"The fight against the counterfeiting of protected plant varieties is a difficult battle, but necessary for public health, food safety, and the economy," said the Aib, the Anti-Infringement Bureau for Intellectual Property Rights on Plant Material.
The owner of a local farm in Ragusa, Sicily, illegally duplicated 5,000 thousands of tomato seedlings they purchased from a well-known Dutch producer. After the authority was informed, the illegal cuttings were seized during an inspection by officials of the Ministry of Agriculture (Icqrf).
The owner of the farm, while admitting the fact, defended herself by claiming that her actions were in good faith, and she wasn't aware of the seriousness of the crime as her sole intent was to use those tomatoes for personal consumption. In reality, around 15 tonnes of tomato sauce could have been produced out of the 5,000 irregular plants - approximately 3,000 bottles.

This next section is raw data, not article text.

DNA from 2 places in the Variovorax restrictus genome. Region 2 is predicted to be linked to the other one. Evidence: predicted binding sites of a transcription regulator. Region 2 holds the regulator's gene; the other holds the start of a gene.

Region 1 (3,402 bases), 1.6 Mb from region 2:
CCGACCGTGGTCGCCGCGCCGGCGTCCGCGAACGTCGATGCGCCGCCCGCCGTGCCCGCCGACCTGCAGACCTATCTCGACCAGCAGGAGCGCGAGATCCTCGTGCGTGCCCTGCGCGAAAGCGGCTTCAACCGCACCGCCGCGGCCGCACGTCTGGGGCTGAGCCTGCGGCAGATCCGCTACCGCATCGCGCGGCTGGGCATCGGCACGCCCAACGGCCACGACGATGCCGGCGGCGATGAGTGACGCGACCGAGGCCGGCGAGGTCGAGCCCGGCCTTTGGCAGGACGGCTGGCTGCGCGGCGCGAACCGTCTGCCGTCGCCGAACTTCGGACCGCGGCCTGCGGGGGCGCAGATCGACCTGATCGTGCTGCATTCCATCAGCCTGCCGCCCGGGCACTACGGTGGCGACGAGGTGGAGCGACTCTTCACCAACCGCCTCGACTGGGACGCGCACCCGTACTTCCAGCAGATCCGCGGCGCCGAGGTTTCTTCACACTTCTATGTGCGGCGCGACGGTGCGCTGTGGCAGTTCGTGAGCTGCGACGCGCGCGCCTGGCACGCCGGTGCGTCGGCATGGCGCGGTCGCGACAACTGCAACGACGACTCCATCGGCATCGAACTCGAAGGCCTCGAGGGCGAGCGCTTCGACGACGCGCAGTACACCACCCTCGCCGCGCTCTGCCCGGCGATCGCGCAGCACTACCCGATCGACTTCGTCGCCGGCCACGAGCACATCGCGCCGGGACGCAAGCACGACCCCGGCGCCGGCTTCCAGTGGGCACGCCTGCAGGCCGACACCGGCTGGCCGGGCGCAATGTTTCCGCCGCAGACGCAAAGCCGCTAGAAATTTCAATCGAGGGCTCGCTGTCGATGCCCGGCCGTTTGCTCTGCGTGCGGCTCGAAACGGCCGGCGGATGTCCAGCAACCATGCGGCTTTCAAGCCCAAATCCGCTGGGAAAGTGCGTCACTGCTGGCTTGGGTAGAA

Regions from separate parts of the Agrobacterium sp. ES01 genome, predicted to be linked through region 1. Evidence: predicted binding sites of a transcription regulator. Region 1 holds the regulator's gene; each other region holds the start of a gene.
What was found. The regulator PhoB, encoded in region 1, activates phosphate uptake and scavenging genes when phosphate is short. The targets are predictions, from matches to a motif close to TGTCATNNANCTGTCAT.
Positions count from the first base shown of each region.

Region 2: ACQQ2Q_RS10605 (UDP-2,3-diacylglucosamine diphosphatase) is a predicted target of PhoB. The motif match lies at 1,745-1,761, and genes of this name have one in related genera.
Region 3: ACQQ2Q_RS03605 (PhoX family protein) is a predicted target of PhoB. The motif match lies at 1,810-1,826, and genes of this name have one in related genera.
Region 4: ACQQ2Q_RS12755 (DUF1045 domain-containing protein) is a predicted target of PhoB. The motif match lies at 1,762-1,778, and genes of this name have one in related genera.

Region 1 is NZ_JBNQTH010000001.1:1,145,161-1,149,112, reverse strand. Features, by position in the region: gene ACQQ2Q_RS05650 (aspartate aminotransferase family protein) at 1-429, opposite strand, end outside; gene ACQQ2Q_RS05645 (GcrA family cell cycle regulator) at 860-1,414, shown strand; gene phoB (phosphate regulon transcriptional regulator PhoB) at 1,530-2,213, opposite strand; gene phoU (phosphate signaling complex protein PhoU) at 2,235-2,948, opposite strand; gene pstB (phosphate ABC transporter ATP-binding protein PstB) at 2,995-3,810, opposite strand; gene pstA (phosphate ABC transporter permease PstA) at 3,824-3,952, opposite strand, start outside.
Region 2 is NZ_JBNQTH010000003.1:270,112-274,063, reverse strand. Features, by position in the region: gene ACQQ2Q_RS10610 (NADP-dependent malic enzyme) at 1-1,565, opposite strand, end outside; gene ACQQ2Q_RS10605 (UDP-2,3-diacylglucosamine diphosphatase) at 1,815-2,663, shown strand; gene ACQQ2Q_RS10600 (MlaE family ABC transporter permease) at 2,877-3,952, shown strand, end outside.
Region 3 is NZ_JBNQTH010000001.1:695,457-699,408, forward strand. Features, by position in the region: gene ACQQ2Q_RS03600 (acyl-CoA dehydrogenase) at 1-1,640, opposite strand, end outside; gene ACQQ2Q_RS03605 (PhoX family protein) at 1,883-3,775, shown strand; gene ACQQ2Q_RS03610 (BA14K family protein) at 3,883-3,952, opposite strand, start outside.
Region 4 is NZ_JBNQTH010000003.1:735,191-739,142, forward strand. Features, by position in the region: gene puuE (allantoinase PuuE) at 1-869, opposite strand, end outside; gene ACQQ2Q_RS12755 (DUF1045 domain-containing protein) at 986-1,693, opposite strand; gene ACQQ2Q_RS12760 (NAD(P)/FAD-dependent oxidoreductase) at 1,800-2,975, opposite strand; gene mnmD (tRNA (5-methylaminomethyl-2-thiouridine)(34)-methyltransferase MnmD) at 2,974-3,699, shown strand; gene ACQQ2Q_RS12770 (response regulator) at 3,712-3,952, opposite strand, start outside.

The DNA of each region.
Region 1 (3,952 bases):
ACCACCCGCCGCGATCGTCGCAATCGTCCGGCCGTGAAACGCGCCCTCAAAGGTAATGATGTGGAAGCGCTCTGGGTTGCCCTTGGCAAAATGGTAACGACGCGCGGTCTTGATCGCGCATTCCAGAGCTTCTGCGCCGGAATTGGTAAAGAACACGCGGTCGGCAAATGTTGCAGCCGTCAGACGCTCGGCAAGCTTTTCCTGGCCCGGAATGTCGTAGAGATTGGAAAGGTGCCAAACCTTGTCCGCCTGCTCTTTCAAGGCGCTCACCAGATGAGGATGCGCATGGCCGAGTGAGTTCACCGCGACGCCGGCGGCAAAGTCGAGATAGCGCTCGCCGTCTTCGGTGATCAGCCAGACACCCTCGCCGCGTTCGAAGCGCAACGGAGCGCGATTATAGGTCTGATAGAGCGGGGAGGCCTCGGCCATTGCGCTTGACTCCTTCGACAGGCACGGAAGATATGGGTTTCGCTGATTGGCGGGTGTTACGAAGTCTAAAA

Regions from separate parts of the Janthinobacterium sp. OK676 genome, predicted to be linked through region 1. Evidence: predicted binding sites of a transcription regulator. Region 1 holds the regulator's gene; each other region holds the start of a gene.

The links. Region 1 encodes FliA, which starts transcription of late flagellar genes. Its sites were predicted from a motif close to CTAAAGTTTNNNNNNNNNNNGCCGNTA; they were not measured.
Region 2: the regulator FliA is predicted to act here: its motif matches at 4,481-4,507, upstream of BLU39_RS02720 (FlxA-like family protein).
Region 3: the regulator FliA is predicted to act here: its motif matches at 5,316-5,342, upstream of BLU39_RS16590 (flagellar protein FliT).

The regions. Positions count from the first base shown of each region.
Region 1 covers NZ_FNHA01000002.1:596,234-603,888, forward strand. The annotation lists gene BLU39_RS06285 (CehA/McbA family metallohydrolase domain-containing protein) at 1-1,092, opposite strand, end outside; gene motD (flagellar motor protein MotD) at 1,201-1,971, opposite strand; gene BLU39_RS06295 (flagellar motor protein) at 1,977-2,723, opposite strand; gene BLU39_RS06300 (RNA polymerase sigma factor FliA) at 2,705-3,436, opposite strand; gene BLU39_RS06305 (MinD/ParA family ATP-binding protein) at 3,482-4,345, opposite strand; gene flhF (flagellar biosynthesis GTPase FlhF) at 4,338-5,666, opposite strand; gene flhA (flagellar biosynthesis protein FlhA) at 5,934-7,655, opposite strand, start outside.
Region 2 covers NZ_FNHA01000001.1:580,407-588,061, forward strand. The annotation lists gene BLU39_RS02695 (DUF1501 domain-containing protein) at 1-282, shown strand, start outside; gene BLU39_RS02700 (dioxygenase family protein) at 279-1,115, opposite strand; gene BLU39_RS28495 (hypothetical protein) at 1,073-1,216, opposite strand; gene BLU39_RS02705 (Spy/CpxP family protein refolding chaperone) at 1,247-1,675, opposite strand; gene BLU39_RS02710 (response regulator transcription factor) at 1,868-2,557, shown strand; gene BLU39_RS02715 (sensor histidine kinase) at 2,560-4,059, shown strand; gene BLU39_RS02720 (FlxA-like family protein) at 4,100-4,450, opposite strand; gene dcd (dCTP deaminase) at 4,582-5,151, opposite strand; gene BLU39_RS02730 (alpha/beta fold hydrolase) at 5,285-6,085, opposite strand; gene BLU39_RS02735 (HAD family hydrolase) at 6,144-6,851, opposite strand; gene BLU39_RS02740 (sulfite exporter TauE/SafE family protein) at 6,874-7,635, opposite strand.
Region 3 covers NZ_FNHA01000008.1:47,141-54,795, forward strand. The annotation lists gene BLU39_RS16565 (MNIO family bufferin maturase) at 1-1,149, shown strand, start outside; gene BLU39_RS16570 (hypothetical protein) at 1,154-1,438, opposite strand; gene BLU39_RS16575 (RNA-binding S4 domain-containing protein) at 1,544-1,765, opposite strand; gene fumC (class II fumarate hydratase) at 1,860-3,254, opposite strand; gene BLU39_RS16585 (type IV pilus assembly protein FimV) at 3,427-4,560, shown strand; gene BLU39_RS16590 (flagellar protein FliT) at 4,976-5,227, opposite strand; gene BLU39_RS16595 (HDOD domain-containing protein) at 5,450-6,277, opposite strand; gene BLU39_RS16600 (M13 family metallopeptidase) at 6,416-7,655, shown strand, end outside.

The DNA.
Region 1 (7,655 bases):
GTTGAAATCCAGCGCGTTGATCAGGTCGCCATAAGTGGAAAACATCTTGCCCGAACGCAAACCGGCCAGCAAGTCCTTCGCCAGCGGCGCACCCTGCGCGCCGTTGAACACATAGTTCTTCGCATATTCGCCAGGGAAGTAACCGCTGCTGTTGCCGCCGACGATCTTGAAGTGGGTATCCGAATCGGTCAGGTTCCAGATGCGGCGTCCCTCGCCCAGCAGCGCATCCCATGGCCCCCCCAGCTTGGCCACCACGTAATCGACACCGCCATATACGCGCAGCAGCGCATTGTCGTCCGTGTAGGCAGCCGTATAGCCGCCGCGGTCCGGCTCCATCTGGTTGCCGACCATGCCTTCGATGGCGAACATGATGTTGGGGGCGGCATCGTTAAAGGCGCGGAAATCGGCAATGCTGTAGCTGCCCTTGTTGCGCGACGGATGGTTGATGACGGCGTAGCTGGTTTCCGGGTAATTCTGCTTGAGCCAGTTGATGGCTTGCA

However, the public prosecutor who ordered the destruction of the plants asked the judge to dismiss the case due to its "particular tenuousness." The request for dismissal has been opposed by both the Dutch manufacturer and Aib. "The person responsible – they claim – was perfectly aware of the offense committed." The judge accepted the prosecutor's request because the suspect had no criminal record and also because it was impossible to estimate the extent of the damage to the manufacturer. "It is a decision that we respect but which does not convince us – states the managing director of Aib Brussels, Ignacio Giacchi. "We are concerned about the impact on the economic sector. We reluctantly find, in certain areas of Italy, a persistent lack of sensitivity on issues of vital importance."